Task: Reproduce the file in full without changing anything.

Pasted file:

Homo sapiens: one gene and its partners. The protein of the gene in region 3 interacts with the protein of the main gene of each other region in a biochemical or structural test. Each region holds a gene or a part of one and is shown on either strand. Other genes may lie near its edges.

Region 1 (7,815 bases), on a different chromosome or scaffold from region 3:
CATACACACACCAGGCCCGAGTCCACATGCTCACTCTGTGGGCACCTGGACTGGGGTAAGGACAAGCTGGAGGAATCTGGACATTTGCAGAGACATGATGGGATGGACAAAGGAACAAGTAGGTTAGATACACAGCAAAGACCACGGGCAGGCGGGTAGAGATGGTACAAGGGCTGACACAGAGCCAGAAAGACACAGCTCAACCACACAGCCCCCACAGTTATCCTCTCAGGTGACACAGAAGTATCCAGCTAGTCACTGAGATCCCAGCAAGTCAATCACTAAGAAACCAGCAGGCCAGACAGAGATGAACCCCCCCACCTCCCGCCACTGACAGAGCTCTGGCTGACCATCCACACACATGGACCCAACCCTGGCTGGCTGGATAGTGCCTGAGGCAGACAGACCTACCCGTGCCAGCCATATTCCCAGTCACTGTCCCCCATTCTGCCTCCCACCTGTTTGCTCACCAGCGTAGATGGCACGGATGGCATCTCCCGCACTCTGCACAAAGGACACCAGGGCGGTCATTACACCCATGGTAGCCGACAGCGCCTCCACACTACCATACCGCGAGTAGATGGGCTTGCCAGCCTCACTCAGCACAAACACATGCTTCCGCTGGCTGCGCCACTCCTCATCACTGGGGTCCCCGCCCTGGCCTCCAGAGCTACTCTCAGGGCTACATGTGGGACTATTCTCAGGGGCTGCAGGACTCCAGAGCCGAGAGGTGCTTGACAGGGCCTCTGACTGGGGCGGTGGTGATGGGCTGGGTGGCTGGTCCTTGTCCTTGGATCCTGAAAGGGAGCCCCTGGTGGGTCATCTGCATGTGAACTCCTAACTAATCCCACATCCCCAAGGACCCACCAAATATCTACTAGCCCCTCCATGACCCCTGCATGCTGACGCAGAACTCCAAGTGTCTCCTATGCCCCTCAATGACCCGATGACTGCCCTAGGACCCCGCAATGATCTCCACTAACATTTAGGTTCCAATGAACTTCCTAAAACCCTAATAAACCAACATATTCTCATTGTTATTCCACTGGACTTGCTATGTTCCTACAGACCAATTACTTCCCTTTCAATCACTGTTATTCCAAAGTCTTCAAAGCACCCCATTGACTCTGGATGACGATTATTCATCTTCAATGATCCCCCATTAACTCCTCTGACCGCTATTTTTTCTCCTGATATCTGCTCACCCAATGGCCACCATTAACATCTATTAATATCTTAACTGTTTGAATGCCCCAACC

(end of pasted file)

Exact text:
Homo sapiens: one gene and its partners. The protein of the gene in region 3 interacts with the protein of the main gene of each other region in a biochemical or structural test. Each region holds a gene or a part of one and is shown on either strand. Other genes may lie near its edges.

Region 1 (7,815 bases), on a different chromosome or scaffold from region 3:
CATACACACACCAGGCCCGAGTCCACATGCTCACTCTGTGGGCACCTGGACTGGGGTAAGGACAAGCTGGAGGAATCTGGACATTTGCAGAGACATGATGGGATGGACAAAGGAACAAGTAGGTTAGATACACAGCAAAGACCACGGGCAGGCGGGTAGAGATGGTACAAGGGCTGACACAGAGCCAGAAAGACACAGCTCAACCACACAGCCCCCACAGTTATCCTCTCAGGTGACACAGAAGTATCCAGCTAGTCACTGAGATCCCAGCAAGTCAATCACTAAGAAACCAGCAGGCCAGACAGAGATGAACCCCCCCACCTCCCGCCACTGACAGAGCTCTGGCTGACCATCCACACACATGGACCCAACCCTGGCTGGCTGGATAGTGCCTGAGGCAGACAGACCTACCCGTGCCAGCCATATTCCCAGTCACTGTCCCCCATTCTGCCTCCCACCTGTTTGCTCACCAGCGTAGATGGCACGGATGGCATCTCCCGCACTCTGCACAAAGGACACCAGGGCGGTCATTACACCCATGGTAGCCGACAGCGCCTCCACACTACCATACCGCGAGTAGATGGGCTTGCCAGCCTCACTCAGCACAAACACATGCTTCCGCTGGCTGCGCCACTCCTCATCACTGGGGTCCCCGCCCTGGCCTCCAGAGCTACTCTCAGGGCTACATGTGGGACTATTCTCAGGGGCTGCAGGACTCCAGAGCCGAGAGGTGCTTGACAGGGCCTCTGACTGGGGCGGTGGTGATGGGCTGGGTGGCTGGTCCTTGTCCTTGGATCCTGAAAGGGAGCCCCTGGTGGGTCATCTGCATGTGAACTCCTAACTAATCCCACATCCCCAAGGACCCACCAAATATCTACTAGCCCCTCCATGACCCCTGCATGCTGACGCAGAACTCCAAGTGTCTCCTATGCCCCTCAATGACCCGATGACTGCCCTAGGACCCCGCAATGATCTCCACTAACATTTAGGTTCCAATGAACTTCCTAAAACCCTAATAAACCAACATATTCTCATTGTTATTCCACTGGACTTGCTATGTTCCTACAGACCAATTACTTCCCTTTCAATCACTGTTATTCCAAAGTCTTCAAAGCACCCCATTGACTCTGGATGACGATTATTCATCTTCAATGATCCCCCATTAACTCCTCTGACCGCTATTTTTTCTCCTGATATCTGCTCACCCAATGGCCACCATTAACATCTATTAATATCTTAACTGTTTGAATGCCCCAACC